Frankly Speaking: Two years on, what lies ahead for Afghanistan under the Taliban?

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Updated 10 July 2023

Frankly Speaking: Two years on, what lies ahead for Afghanistan under the Taliban?

Frankly Speaking: Two years on, what lies ahead for Afghanistan under the Taliban?
  • Suhail Shaheen accepts no responsibility for the deteriorating state of affairs in the country since the Taliban took over
  • He appears noncommittal and evasive and in denial while talking about restrictions on women’s education

RIYADH: A senior Taliban leader has admitted that his country is facing dire economic straits because of back-breaking sanctions and lack of recognition by the global community.

Speaking to Katie Jensen in the latest episode of the Arab News “Frankly Speaking” show, Suhail Shaheen said the Taliban had inherited a weak economy and an extremely impoverished Afghanistan when it seized power in Kabul in August 2021.

“The poverty that we are experiencing today was inherited from the past, from the past 20-year-long regime during which foreign forces had a presence in Afghanistan,” he said.

Shaheen said though it was claimed that “the occupying powers” spent billions of dollars in the country, “those dollars went into the private pockets of the warlords. The common people continued to live below the poverty line.”

That situation worsened, he claimed, with the imposition of economic sanctions on Afghanistan after the Taliban took control over the country, as the restrictions led to more poverty.

Shaheen accepted no responsibility for the deteriorating state of affairs in Afghanistan since the Taliban took over, and instead blamed Western powers — “those who imposed the sanctions and those who favored the warlords” — for the economic crisis.

“We are working to tackle these issues and there are some big projects such as road construction that generate internal revenue,” he said.

Shaheen appeared noncommittal and evasive while talking about restrictions on women’s education. At times his statements were full of contradictions and he was on the defensive.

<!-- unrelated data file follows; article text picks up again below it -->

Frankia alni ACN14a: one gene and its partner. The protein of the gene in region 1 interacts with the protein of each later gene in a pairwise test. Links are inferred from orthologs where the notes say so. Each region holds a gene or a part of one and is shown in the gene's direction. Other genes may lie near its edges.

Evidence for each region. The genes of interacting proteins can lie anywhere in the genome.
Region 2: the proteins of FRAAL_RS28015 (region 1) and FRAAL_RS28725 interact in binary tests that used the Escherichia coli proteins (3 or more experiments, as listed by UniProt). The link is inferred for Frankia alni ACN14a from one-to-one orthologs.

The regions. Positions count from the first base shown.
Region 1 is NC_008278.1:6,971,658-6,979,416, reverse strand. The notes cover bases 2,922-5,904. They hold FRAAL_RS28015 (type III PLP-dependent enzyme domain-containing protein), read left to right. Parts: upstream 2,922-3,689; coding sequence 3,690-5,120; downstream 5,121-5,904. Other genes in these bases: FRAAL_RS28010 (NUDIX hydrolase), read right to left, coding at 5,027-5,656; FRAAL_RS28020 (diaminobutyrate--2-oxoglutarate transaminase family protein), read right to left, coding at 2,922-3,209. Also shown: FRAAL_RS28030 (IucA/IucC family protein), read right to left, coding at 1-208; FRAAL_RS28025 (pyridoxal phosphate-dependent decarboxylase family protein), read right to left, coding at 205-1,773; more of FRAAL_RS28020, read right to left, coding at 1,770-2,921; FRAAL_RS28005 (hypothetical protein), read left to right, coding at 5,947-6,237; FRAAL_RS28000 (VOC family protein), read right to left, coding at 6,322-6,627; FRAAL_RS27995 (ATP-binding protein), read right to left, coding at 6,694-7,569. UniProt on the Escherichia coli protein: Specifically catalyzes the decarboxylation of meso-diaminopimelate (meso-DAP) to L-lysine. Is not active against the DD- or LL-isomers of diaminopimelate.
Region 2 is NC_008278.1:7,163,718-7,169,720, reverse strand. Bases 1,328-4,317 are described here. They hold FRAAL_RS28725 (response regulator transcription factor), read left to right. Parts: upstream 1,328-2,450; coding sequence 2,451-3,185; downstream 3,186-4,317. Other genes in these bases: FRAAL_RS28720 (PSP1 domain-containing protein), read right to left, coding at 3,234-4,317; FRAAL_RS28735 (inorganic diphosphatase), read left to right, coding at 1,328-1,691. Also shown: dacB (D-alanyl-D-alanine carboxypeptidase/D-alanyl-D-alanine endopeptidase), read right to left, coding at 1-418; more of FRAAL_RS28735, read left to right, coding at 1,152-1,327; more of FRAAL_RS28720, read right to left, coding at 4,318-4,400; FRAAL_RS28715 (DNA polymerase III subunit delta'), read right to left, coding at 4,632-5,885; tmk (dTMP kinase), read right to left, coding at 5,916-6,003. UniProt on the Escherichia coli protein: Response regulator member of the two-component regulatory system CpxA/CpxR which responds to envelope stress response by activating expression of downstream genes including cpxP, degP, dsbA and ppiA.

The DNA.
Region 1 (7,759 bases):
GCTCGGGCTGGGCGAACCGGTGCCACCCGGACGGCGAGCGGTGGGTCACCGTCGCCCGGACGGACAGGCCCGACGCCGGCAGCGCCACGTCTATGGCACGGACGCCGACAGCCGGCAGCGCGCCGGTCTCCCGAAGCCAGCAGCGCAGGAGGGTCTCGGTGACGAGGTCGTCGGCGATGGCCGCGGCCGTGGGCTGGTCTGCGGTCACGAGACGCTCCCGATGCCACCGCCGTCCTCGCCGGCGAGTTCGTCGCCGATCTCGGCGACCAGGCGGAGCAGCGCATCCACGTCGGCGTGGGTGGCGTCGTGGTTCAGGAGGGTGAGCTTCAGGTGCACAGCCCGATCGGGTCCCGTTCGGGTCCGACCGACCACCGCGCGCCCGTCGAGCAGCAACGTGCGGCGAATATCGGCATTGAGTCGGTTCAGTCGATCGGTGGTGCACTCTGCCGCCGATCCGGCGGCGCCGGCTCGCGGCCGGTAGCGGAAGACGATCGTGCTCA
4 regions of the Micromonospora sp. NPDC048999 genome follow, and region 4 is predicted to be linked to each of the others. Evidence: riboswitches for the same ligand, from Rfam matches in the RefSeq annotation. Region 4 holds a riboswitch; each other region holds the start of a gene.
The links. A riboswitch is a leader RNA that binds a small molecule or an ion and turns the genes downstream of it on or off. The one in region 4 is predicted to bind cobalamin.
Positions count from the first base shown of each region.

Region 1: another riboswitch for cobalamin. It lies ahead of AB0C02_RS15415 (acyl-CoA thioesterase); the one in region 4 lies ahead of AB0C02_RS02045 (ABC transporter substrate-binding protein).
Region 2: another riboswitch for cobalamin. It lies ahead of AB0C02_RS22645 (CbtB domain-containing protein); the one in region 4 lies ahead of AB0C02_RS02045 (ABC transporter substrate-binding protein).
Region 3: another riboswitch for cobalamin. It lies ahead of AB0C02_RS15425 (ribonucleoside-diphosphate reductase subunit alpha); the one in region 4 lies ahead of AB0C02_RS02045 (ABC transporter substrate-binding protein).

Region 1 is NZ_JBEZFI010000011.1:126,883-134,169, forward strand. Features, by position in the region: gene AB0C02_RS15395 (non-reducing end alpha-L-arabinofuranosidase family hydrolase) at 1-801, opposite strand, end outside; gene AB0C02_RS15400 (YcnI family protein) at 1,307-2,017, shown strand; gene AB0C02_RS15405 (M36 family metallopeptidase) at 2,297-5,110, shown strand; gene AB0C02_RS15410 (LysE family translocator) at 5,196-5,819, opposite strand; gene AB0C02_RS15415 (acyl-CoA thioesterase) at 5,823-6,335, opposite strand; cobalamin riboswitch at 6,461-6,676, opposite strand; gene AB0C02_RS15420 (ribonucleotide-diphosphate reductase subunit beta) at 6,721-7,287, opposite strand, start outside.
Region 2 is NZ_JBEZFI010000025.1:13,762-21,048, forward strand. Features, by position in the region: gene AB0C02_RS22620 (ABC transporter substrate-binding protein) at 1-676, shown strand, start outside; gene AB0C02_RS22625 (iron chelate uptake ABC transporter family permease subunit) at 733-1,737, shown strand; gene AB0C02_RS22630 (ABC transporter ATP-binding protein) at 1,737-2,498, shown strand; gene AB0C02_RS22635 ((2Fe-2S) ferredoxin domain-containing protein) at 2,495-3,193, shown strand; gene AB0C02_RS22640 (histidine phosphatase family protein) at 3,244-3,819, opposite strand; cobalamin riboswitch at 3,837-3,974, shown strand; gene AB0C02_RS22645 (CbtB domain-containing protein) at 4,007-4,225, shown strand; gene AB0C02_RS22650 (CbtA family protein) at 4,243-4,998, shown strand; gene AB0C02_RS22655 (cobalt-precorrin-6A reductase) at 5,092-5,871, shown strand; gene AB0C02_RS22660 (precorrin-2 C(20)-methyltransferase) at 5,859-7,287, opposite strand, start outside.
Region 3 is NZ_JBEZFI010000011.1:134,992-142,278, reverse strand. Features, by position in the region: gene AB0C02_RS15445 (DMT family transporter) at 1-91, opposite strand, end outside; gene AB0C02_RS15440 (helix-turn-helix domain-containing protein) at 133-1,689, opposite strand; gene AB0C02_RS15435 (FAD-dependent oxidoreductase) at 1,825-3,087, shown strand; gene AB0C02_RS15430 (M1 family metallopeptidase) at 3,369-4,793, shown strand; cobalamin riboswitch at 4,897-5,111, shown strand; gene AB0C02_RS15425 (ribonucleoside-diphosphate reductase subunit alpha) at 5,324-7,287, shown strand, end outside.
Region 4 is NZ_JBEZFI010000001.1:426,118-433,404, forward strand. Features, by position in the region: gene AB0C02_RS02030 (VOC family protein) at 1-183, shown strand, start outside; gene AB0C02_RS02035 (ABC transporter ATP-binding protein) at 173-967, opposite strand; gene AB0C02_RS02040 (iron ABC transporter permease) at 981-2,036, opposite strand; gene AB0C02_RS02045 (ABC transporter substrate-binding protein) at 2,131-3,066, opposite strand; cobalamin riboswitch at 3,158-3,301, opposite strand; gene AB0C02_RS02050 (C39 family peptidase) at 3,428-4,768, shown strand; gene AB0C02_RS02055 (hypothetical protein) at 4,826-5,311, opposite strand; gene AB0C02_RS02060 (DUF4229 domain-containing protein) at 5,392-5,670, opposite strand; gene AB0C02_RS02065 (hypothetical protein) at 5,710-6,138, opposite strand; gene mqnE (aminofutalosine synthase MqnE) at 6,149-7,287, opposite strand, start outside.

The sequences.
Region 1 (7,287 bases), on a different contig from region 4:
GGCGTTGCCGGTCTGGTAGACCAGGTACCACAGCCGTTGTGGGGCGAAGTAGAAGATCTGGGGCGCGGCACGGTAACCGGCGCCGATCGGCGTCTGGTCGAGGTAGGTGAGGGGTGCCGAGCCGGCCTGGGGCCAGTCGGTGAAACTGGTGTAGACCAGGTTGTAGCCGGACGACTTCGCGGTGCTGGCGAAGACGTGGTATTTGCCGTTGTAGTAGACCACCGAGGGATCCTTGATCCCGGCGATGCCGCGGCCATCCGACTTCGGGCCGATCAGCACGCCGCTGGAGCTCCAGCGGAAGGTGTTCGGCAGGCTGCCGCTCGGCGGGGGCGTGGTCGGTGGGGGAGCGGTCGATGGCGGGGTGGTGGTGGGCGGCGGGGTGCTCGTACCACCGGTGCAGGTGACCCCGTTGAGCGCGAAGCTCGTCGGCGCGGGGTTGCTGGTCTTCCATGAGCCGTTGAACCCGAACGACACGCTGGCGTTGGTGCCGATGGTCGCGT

At first, he said there was no ban on women studying. But when confronted with incontrovertible facts about women being barred from attending schools and institutions of higher learning, he attempted to justify the closures, saying: “But it (education) should be according to our rules and values.”

Reminded that all Muslim and Islamic countries around the world provide full educational opportunities for women in schools, colleges and universities, Shaheen responded: “Women should have access to education in an Islamic environment. Ours is an Islamic society (and when there is) a proper environment, they will have the right to have access to education.”

He described the country’s political relations with its neighbors as based on mutual respect, and spoke at length about the recent border clashes between Afghan and Iranian forces, as well as the country’s tense relationship with Pakistan and its evolving ties with the US under the Biden administration.

He argued that the UN needs to look at the situation on the ground, claiming that the decision by the UN and many countries not to recognize the Taliban is “politically motivated rather than based on ground realities.”

Shaheen insisted that the Taliban currently has complete control over all of Afghanistan. “We have secured all the borders. We have control of the entire country. We are able to defend our people and our country. We have the support of the people,” he said.

Turning to Pakistan’s relations with its neighbor under Taliban rule, Shaheen asserted that Afghanistan is an independent country, adding: “We liberated our country. We fought for 20 years against 54 countries.

“We are freedom-loving people. We want peaceful coexistence and ties not only with our neighbors, but with all the world.”

He said the Taliban will not allow anyone to use Afghan territory as a base for operations against neighboring countries or any other nation, including the US.

Shaheen sought to make it clear that the Taliban has no ties with Pakistan’s security forces. “Our policy is peaceful coexistence and positive relations with neighbors in other countries,” he said. “As for their policies, you must ask them.”

When the Americans occupied our country, we fought against them in order to liberate our country. If anyone’s country is occupied, would you not fight for its liberation?

Suhail Shaheen

Responding to Pakistan’s charge — a major source of friction between the two neighbors — that the Taliban is supporting and hosting the Tehreek-e-Taliban Pakistan, a terror group banned in Pakistan, Shaheen said the TTP is “not in Afghanistan.”

He contended that the TTP operates out of Pakistan’s lawless tribal areas, saying: “They are inside Pakistan. That is their (Pakistan’s) responsibility, not ours.”